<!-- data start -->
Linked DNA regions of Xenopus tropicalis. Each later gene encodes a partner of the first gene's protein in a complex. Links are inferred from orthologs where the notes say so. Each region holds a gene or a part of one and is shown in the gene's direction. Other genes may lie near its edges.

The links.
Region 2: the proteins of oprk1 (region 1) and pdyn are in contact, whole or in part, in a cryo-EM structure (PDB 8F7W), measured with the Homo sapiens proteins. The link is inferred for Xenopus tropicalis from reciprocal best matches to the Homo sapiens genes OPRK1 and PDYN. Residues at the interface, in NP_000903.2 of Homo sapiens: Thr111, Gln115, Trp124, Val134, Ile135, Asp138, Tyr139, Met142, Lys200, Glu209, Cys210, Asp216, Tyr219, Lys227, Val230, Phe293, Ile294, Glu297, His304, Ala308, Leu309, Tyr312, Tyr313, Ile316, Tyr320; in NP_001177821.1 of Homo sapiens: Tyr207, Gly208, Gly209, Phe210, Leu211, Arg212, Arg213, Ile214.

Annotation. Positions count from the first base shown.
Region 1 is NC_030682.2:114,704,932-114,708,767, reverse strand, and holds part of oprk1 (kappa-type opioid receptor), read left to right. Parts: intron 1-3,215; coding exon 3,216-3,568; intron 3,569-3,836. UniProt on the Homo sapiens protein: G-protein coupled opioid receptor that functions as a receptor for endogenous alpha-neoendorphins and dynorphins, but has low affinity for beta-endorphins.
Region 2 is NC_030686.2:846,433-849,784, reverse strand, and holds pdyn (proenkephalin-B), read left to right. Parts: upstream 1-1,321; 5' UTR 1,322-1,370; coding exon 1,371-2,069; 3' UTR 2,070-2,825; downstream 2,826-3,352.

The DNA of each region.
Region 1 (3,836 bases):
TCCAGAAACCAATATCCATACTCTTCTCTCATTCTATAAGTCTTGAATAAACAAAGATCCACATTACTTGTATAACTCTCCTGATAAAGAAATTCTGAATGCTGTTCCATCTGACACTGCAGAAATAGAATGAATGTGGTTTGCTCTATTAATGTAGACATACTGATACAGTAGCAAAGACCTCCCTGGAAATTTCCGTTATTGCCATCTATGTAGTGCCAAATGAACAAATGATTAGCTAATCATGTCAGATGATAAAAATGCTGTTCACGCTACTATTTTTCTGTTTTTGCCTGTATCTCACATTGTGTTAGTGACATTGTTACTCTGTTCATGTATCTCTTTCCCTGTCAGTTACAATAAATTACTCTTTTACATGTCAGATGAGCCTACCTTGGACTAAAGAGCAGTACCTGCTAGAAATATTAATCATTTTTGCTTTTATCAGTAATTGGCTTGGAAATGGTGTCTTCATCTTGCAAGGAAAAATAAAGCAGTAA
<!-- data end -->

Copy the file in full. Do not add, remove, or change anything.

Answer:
Linked DNA regions of Xenopus tropicalis. Each later gene encodes a partner of the first gene's protein in a complex. Links are inferred from orthologs where the notes say so. Each region holds a gene or a part of one and is shown in the gene's direction. Other genes may lie near its edges.

The links.
Region 2: the proteins of oprk1 (region 1) and pdyn are in contact, whole or in part, in a cryo-EM structure (PDB 8F7W), measured with the Homo sapiens proteins. The link is inferred for Xenopus tropicalis from reciprocal best matches to the Homo sapiens genes OPRK1 and PDYN. Residues at the interface, in NP_000903.2 of Homo sapiens: Thr111, Gln115, Trp124, Val134, Ile135, Asp138, Tyr139, Met142, Lys200, Glu209, Cys210, Asp216, Tyr219, Lys227, Val230, Phe293, Ile294, Glu297, His304, Ala308, Leu309, Tyr312, Tyr313, Ile316, Tyr320; in NP_001177821.1 of Homo sapiens: Tyr207, Gly208, Gly209, Phe210, Leu211, Arg212, Arg213, Ile214.

Annotation. Positions count from the first base shown.
Region 1 is NC_030682.2:114,704,932-114,708,767, reverse strand, and holds part of oprk1 (kappa-type opioid receptor), read left to right. Parts: intron 1-3,215; coding exon 3,216-3,568; intron 3,569-3,836. UniProt on the Homo sapiens protein: G-protein coupled opioid receptor that functions as a receptor for endogenous alpha-neoendorphins and dynorphins, but has low affinity for beta-endorphins.
Region 2 is NC_030686.2:846,433-849,784, reverse strand, and holds pdyn (proenkephalin-B), read left to right. Parts: upstream 1-1,321; 5' UTR 1,322-1,370; coding exon 1,371-2,069; 3' UTR 2,070-2,825; downstream 2,826-3,352.

The DNA of each region.
Region 1 (3,836 bases):
TCCAGAAACCAATATCCATACTCTTCTCTCATTCTATAAGTCTTGAATAAACAAAGATCCACATTACTTGTATAACTCTCCTGATAAAGAAATTCTGAATGCTGTTCCATCTGACACTGCAGAAATAGAATGAATGTGGTTTGCTCTATTAATGTAGACATACTGATACAGTAGCAAAGACCTCCCTGGAAATTTCCGTTATTGCCATCTATGTAGTGCCAAATGAACAAATGATTAGCTAATCATGTCAGATGATAAAAATGCTGTTCACGCTACTATTTTTCTGTTTTTGCCTGTATCTCACATTGTGTTAGTGACATTGTTACTCTGTTCATGTATCTCTTTCCCTGTCAGTTACAATAAATTACTCTTTTACATGTCAGATGAGCCTACCTTGGACTAAAGAGCAGTACCTGCTAGAAATATTAATCATTTTTGCTTTTATCAGTAATTGGCTTGGAAATGGTGTCTTCATCTTGCAAGGAAAAATAAAGCAGTAA